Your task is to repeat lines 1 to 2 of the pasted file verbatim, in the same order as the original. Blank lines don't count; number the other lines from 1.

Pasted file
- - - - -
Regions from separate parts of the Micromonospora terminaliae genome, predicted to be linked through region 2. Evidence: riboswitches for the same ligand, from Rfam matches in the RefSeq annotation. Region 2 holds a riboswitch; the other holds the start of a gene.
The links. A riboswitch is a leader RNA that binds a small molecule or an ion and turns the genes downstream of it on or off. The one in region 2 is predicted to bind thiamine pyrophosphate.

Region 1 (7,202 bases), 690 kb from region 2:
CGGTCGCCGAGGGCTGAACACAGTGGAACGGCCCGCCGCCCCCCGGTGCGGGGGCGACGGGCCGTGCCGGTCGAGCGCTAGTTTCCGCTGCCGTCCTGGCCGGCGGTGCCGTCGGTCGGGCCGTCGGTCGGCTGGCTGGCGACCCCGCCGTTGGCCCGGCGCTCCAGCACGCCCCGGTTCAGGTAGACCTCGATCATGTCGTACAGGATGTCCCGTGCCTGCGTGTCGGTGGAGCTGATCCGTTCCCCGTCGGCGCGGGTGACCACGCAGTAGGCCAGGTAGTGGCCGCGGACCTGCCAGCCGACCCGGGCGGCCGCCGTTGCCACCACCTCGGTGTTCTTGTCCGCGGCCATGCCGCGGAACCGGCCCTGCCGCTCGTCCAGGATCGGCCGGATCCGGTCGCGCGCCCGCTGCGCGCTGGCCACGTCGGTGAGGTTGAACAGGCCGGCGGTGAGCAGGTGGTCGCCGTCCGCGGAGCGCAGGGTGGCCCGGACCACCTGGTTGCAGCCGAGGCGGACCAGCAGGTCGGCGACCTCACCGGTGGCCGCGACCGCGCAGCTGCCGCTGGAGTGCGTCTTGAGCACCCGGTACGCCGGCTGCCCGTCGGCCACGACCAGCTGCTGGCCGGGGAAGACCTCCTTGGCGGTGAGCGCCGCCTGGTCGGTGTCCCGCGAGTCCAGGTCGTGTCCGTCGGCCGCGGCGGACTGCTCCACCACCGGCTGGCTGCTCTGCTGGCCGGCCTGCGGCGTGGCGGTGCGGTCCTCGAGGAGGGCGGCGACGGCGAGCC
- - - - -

Regions from separate parts of the Micromonospora terminaliae genome, predicted to be linked through region 2. Evidence: riboswitches for the same ligand, from Rfam matches in the RefSeq annotation. Region 2 holds a riboswitch; the other holds the start of a gene.
The links. A riboswitch is a leader RNA that binds a small molecule or an ion and turns the genes downstream of it on or off. The one in region 2 is predicted to bind thiamine pyrophosphate.